https://www.cdc.gov/nchs/data/series/sr_10/sr10_178.pdf

Was man in den Tabellen wunderbar ablesen kann:

Die Aussage " 85% of all children who show behavior disorders come from fatherless homes " ist in der Tat Blödsinn (ist auch unplausibel hoch, denn das hieße im Umkehrschluss, dass in intakten Familien (die weit häufiger vertreten sind) Verhaltensauffälligkeiten praktisch nicht vorkommen). Richtig ist aber, dass in vaterlosen Haushalten der Prozentsatz an gesundheitlichen Problemen bzw. Verhaltensauffälligkeiten ggü. den Kindern aus intakten Familien erhöht ist:

Zitat

The overall behavioral problem score (acount of the number of problem behaviors) was Iowest forchildren living with both biological parents, slightly higher for those Iiving with never-married  mothers, and highest for those living with formerly married mothers or with mothers and stepfathers.This pattern was repeated for the scores for antisocial behavior, anxiety or depression ,headstrong behavior, hyperactivity, dependency, and peer conflict or social withdrawal.

Was aber zunächst nichts aussagt, da eben z. B. auch der Anteil von niedrigen Einkommen in dieser Gruppe erhöht ist. Wenn man das ganze dann im Rahmen (nach erstem Augenschein) seriöser Studien betrachtet, in denen weder Zahlen erfunden, noch ohne den Einbezug von Kontrollvariablen irgendwelche Schlüsse gezogen werden, dann kommt man etwa zu solchen Ergebnisen:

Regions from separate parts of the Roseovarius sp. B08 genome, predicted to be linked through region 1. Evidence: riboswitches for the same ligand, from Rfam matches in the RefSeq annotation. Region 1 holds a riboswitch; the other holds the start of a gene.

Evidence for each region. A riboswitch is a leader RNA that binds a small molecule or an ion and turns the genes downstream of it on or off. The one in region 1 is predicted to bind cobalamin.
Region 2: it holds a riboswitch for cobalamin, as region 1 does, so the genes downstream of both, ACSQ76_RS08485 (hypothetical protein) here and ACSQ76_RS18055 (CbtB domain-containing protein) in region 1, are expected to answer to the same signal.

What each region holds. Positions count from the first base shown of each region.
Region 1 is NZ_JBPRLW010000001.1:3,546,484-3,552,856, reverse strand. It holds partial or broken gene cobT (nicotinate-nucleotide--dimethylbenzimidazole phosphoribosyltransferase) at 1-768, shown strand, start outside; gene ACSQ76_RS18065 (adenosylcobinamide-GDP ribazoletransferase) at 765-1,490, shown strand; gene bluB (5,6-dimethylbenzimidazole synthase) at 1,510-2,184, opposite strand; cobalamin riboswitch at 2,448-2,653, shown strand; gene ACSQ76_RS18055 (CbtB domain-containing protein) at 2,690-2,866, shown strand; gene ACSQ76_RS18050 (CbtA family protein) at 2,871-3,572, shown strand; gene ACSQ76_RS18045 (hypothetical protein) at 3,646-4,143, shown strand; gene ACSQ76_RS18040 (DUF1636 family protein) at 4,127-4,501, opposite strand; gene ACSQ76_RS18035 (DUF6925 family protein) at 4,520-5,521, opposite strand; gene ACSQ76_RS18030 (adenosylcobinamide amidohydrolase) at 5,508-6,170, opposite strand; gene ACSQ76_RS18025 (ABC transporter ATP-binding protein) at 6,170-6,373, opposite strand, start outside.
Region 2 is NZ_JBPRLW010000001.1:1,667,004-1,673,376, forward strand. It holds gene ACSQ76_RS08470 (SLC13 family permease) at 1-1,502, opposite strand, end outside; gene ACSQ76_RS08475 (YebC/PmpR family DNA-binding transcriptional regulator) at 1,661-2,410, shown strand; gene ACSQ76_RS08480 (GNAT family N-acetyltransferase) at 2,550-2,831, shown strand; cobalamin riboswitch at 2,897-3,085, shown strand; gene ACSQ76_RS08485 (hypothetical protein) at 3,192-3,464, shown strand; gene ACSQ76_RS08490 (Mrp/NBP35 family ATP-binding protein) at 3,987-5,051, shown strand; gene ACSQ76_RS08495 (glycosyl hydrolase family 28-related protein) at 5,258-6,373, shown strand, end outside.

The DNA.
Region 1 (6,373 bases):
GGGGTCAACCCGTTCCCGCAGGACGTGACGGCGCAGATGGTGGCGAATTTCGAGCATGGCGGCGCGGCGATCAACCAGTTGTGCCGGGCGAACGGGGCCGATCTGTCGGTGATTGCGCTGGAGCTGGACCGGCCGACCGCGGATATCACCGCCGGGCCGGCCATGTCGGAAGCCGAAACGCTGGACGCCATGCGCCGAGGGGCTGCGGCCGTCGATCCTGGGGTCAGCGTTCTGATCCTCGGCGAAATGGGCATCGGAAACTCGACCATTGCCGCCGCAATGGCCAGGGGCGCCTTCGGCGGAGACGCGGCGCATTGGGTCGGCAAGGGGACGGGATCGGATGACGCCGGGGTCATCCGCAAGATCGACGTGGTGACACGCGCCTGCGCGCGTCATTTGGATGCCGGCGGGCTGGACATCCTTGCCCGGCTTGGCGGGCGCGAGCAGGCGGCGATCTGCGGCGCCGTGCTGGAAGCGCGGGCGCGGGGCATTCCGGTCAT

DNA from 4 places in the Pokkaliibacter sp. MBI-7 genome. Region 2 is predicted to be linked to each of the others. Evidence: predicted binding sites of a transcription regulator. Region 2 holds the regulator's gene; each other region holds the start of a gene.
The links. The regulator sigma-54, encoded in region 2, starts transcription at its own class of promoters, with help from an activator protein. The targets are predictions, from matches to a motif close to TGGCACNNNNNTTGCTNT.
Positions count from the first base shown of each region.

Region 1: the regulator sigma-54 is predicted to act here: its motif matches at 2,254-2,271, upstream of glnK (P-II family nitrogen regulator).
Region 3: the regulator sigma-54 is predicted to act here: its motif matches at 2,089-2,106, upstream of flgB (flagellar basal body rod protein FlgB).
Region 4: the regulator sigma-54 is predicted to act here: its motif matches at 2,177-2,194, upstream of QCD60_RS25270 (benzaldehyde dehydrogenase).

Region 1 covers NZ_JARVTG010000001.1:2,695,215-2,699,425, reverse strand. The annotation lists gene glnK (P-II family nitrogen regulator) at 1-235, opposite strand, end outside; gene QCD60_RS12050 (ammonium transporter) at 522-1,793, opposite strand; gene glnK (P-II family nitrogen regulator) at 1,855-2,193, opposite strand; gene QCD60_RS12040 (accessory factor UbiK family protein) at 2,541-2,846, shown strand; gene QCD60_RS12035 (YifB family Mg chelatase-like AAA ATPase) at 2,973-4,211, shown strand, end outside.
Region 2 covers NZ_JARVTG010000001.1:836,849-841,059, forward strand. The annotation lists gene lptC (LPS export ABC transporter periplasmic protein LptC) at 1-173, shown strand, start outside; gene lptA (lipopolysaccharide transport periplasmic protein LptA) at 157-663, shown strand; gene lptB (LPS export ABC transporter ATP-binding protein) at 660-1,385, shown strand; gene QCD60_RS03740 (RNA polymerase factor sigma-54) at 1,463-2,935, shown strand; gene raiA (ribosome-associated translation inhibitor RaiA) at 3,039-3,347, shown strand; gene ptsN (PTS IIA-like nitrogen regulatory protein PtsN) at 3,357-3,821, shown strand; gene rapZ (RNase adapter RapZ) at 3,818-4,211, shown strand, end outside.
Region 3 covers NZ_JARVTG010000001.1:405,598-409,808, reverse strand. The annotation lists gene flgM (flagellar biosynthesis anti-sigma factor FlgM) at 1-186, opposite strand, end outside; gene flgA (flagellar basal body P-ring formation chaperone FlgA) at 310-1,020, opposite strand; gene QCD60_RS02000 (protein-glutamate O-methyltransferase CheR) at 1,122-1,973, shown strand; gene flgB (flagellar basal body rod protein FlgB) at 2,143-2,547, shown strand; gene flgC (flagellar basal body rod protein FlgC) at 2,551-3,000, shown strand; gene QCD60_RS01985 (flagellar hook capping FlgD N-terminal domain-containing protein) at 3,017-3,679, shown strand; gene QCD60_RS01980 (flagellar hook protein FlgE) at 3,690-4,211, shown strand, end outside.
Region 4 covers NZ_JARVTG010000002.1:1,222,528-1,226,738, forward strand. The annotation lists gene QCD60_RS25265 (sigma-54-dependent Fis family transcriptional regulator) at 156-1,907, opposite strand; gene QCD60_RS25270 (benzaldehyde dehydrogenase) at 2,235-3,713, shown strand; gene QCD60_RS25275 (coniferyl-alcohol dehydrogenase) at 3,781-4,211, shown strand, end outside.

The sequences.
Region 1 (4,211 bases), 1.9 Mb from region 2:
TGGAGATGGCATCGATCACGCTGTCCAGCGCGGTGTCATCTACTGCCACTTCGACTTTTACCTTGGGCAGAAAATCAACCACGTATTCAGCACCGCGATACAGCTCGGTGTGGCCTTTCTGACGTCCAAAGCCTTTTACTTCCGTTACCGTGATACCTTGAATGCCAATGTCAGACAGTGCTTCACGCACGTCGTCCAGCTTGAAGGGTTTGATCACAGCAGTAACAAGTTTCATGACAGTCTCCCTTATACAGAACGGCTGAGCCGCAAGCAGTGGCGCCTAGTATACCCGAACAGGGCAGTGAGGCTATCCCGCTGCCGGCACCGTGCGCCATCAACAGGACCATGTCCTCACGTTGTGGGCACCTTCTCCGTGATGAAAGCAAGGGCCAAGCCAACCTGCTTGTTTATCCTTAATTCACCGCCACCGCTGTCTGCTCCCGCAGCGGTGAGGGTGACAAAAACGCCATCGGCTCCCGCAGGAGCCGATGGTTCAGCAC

Zitat

 

ADVERSE OUTCOME 1: Perceived Abandonment

Children who grow up without their fathers may come to resent paternal-figures due to perceived abandonment. These feelings may burgeon from a lack of trust and result in a heightened sense of anger. As a child grows into adolescence and young adulthood, these problems may contribute to contact with the criminal justice system, use of illicit substances, as well as a variety of mental health problems. These consequences may result in interpersonal dilemmas including the inability to develop strong social bonds. For example, anger stemming from abandonment can make it difficult for juveniles to establish friendships and relationships (Poehlmann, 2005). 

ADVERSE OUTCOME 2: Attachment Issues